If the signatories to the letter actually believe that an education economist should not be allowed to scrutinize the impact of government lockdown policies on student learning, one begins to wonder: is there any form of expert disagreement with their preferred worldview they consider legitimate?
As for non-experts, the letter also criticizes Richard Epstein, a legal scholar at Hoover. In March, Epstein was roundly — and rightly — criticized for publishing dubious claims about the coronavirus, including that no more than 500 Americans would die.
Needless to say, Epstein was proven wrong. He retracted his claims and has apologized for them repeatedly. Even with peer review, mistakes can happen in the course of research, and Epstein is hardly the only person guilty of harmful misstatements in 2020 (see: the WHO).
The letter says of Epstein:
“Like Atlas, Epstein is not qualified to make such pronouncements -- he is a legal scholar with no expertise at all in epidemiology.”
This charge belongs in a psychology textbook, not an open letter. It's a classic example of projection.
At the time of our publication, about 70% of signatories to the letter represent the humanities and social “sciences.” The remaining 30% represent STEM fields, most of them environmental scientists and civil engineers. None are economists. Four are medical doctors and zero are virologists or epidemiologists.
Academics at a university or research institution may specialize in only one field. But this does not preclude them from contributing to the public debate on a wide variety of issues, particularly those with implications for all parts of society, like a pandemic.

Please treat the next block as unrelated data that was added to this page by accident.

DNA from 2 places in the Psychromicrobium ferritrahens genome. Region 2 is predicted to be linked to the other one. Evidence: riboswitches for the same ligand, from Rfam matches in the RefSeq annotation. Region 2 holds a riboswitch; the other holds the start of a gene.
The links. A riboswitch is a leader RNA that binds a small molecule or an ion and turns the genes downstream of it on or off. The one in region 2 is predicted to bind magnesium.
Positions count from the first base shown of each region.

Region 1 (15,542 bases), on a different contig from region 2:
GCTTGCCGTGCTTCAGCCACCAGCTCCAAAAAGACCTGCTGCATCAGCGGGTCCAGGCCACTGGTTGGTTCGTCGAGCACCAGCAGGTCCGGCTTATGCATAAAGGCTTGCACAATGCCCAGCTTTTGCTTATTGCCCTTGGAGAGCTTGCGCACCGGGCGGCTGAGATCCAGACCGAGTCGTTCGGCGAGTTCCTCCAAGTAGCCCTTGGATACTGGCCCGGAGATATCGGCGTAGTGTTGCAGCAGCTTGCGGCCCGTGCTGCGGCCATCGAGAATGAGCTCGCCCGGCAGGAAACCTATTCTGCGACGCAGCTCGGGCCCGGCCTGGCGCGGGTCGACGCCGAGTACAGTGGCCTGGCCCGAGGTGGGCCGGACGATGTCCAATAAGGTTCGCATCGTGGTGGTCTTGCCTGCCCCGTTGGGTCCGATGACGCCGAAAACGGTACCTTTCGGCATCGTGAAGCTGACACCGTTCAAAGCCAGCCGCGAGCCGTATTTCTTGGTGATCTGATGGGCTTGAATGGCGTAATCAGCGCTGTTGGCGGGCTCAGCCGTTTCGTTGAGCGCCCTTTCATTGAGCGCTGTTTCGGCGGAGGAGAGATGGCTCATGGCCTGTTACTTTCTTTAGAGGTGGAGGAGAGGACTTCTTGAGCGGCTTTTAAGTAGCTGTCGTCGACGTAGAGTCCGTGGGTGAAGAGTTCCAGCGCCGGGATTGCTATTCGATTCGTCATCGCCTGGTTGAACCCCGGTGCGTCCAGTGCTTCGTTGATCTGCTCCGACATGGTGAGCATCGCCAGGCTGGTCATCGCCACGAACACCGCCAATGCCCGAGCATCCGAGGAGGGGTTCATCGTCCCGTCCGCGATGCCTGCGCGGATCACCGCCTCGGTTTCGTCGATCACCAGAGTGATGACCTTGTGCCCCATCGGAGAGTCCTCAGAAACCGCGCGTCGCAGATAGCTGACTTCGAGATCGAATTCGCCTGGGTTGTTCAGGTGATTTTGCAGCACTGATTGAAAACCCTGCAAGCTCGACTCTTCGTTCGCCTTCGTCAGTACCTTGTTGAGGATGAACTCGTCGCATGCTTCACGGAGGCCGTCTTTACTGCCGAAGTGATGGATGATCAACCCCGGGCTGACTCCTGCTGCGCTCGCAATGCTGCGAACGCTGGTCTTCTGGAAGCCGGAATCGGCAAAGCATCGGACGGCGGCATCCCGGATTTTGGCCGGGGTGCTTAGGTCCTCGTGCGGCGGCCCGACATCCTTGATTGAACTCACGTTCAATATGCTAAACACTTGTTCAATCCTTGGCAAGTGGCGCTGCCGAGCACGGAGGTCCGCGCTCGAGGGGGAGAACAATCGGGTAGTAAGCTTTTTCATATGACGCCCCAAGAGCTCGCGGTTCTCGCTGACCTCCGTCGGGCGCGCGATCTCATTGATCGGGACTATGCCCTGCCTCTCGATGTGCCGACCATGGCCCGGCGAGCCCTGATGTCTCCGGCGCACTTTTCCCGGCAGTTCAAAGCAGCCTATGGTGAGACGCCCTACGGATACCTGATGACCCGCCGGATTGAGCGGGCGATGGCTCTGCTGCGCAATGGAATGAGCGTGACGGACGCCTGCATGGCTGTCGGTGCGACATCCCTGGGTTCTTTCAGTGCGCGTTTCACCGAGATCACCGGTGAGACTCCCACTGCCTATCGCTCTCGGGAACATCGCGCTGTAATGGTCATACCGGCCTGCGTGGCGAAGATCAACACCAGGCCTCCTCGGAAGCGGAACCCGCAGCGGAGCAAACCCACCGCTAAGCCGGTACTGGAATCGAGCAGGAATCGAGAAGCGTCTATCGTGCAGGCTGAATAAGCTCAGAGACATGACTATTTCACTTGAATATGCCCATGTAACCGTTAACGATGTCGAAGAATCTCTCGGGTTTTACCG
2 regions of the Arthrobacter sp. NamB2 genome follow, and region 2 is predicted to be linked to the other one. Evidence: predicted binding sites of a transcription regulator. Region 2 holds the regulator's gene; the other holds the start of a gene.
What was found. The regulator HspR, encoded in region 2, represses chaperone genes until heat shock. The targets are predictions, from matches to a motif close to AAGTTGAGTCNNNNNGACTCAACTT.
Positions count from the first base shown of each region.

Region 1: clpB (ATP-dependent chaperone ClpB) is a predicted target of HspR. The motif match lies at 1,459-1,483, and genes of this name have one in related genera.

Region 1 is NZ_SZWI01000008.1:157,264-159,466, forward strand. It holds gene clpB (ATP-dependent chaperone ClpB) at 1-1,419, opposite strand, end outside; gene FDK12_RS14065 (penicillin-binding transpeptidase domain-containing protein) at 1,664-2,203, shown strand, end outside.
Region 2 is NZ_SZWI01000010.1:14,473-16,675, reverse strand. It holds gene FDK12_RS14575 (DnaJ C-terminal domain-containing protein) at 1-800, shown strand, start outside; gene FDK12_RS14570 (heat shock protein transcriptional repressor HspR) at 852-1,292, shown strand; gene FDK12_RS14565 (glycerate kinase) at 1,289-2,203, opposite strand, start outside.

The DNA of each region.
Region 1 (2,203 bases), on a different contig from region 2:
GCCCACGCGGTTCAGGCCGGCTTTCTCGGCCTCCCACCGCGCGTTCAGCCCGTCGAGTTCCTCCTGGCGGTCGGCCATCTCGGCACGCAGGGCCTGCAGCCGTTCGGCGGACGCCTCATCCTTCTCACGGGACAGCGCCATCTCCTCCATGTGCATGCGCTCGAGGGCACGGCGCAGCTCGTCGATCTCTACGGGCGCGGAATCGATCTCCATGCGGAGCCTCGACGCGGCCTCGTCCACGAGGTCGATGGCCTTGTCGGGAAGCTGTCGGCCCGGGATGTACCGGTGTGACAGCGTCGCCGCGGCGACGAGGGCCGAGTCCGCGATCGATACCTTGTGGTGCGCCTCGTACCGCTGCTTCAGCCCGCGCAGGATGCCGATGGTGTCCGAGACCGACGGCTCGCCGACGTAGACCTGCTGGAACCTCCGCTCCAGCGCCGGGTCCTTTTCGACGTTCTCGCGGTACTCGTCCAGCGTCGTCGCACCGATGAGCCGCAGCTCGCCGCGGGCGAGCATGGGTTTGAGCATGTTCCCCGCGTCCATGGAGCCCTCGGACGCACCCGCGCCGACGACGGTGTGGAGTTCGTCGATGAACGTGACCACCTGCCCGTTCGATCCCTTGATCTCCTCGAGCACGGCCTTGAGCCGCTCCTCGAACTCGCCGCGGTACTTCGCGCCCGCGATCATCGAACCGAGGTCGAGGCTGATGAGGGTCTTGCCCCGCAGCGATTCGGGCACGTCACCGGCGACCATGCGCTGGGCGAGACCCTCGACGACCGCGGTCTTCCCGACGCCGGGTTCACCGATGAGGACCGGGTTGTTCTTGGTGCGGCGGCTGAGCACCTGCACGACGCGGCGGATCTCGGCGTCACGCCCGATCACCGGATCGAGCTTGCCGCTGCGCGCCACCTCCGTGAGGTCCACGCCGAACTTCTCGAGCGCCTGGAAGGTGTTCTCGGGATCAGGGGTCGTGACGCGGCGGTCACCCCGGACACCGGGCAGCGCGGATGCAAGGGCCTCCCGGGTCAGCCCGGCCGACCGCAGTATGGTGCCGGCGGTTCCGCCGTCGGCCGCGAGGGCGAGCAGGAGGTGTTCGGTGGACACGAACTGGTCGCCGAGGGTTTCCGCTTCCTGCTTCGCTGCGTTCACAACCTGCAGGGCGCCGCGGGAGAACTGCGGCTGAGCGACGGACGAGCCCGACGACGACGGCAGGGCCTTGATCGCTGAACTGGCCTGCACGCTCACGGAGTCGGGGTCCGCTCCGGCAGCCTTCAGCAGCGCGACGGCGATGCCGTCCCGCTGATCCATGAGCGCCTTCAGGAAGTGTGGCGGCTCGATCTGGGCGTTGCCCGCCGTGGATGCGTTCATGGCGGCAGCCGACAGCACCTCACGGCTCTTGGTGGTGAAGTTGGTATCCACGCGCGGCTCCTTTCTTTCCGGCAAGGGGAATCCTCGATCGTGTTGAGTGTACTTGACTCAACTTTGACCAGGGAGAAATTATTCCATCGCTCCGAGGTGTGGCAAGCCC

Like the freedom of speech, this comes at a cost, as in the case of Epstein’s ill-advised pronouncements about the virus early in the pandemic. But to use such an incident as a pretext for the take-down of an ideological enemy, is a serious violation of a liberal university’s principles.
Academic freedom means that art historians and anthropologists are absolutely free to tell lawyers and neuroradiologists to shut up about… epidemiology (and visa versa). But neither group can use the power of the university to silence the other.
Reflecting on how they view the role of the university, the authors write:
“The production of unbiased scientific facts is one of the most important roles of a university, and one in which Stanford has excelled--we are regarded as a trusted source of knowledge worldwide.”
Stanford (and the Hoover Institution, for that matter) is a trusted source of knowledge, but the “production of unbiased scientific facts” is just one reason. Stanford’s reputation also depends on the guarantee of academic freedom and open debate, as expressed in its motto, “The wind of freedom blows.”
The faculty who signed this letter are not bolstering Stanford’s credibility; they’re attacking its foundation. We will cease to be a trusted source of knowledge if scholars are subject to reprisals by the rest of the faculty.
The letter concludes by widening the attack to include the Hoover Institution as a whole, saying that:
“...the relationship between the Hoover Institution’s way of promoting their policy preferences and the academic mission of Stanford University requires more careful renegotiation.
We ask for the Academic Senate of the University to take up that task, and for the administration to help develop solutions with those discussions in mind.”
Here, the authors try to hide behind obtuse academic language and an appeal to process, but let’s be clear about what they’re calling for: the end of the Hoover Institution’s independence as a part of Stanford, on the basis of academic and political disagreement.
Sorry, but academic freedom is not up for “renegotiation." And if common sense and pluralism prevail, neither is the presence of the Hoover Institution at Stanford. The Faculty Senate should reject this odious call for “solutions” to the problem of viewpoint diversity on a university campus.